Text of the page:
8 Keys To A Great Engagement Portrait

The holidays are upon us. The time for celebrating, spending time together – and gettin’ engaged.

Engagement portraits are more than just a quick shot to have something available for an announcement or a display at the wedding. They are a way for the bride and groom to get to know you as a photographer. It’s an open invitation to learn more about how you operate, and what type of customer service you bring to the table.

Keep these 8 things in mind before you book your next appointment for an engagement portrait session.

1. Never include your engagement session as a part of your wedding package. By making it a separate entity, you are giving it more value, and you are also taking away the bargaining chip for wedding clients that may not want or be able to use an engagement session.

8 Keys To A Great Engagement Portrait

2. Many photographers have different pricing structures for weddings and for portraits. Keep your pricing structure the same for any enlargements within the engagement shoot as you have for your weddings. The last thing you want to do is confuse a bride and groom on pricing when they are deciding on whom to hire for their wedding.

3. Don’t take the standard in-studio portrait or head out on your common grounds where you do your traditional portraits. Make your engagement portraits unique to the couple. Ask your couple two questions: “How did you meet?” and “What do you two enjoy doing together?” Between those two questions you’ll be able to find a variety of interesting places to use as your portrait location. If they love baseball, head down to your local stadium and use the surrounding area within the portraits. It will make it more unique to your couple, and give them more reason to buy.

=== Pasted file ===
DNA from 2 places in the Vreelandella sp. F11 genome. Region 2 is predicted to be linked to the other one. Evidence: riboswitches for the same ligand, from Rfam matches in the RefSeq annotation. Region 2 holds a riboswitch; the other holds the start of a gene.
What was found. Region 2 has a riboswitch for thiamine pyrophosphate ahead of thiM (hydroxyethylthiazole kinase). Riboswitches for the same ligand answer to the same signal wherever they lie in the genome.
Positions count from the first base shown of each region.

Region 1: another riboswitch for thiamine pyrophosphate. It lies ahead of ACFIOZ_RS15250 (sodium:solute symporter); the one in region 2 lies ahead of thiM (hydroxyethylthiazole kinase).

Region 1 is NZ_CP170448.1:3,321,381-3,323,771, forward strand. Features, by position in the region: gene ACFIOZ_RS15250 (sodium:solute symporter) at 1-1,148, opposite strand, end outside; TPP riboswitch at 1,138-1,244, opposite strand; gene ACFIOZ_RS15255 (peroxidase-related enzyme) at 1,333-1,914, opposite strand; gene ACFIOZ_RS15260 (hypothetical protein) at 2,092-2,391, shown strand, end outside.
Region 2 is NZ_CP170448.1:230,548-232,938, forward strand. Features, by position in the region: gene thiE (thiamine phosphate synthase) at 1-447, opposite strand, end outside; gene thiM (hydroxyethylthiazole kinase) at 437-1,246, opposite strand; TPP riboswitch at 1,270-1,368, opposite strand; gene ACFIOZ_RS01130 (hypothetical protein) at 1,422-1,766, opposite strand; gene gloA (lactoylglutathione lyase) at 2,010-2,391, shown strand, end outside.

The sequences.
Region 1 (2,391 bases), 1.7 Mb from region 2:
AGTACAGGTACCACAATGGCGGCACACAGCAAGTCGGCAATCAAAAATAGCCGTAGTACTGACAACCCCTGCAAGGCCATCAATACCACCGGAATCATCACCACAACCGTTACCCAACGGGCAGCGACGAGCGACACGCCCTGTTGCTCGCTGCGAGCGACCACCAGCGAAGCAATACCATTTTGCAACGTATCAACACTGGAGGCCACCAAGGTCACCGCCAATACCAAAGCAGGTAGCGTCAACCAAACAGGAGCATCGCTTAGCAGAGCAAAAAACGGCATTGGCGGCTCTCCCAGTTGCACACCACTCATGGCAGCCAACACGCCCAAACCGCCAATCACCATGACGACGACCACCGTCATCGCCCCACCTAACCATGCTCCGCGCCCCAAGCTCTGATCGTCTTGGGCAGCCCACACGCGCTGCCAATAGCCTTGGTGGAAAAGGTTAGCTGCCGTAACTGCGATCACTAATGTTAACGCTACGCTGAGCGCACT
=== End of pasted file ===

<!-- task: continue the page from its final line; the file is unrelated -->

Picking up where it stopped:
4. Showcase your talents. Take some close up, some far away. Use the background wisely. Take the images from different angles. Have them look at the camera on some, and into each other’s eyes on others. In other words show your variety and your talents as a photographer. The more you take, the more you have the chance on selling.

5. Offer destination engagement packages. For some people the wedding is all about the celebration. Having a great portrait is a separate session. You’ll never be a destination photographer unless you plant the seeds now. Create a package that allows you to travel anywhere with your couple and create a magical final portrait.

6. Showcase what you plan on selling. If you have a studio, how large is the engagement portraits on your wall? Do you have options for framing, matting, and collages? If you’re a virtual studio, do you have a page on your website where you can show couples your different options? It’s hard for people to visualize what you mean without actually seeing it.

7. Give plenty of options. How about a signature board at the reception? An album customized to go along with their wedding albums? Invitations? Thank you notes? Wedding favors? The list can go on and on with a little brainstorming.

8. Plan for a perfect portrait. Discuss clothing, backgrounds, props and location. They may never think of bringing horses into a portrait unless you suggest it. Be wild with your ideas. Look through magazines and online for ideas and inspiration. Nothing is more fun than having a couple say YES and allowing you to do something way beyond anything you’ve done before.

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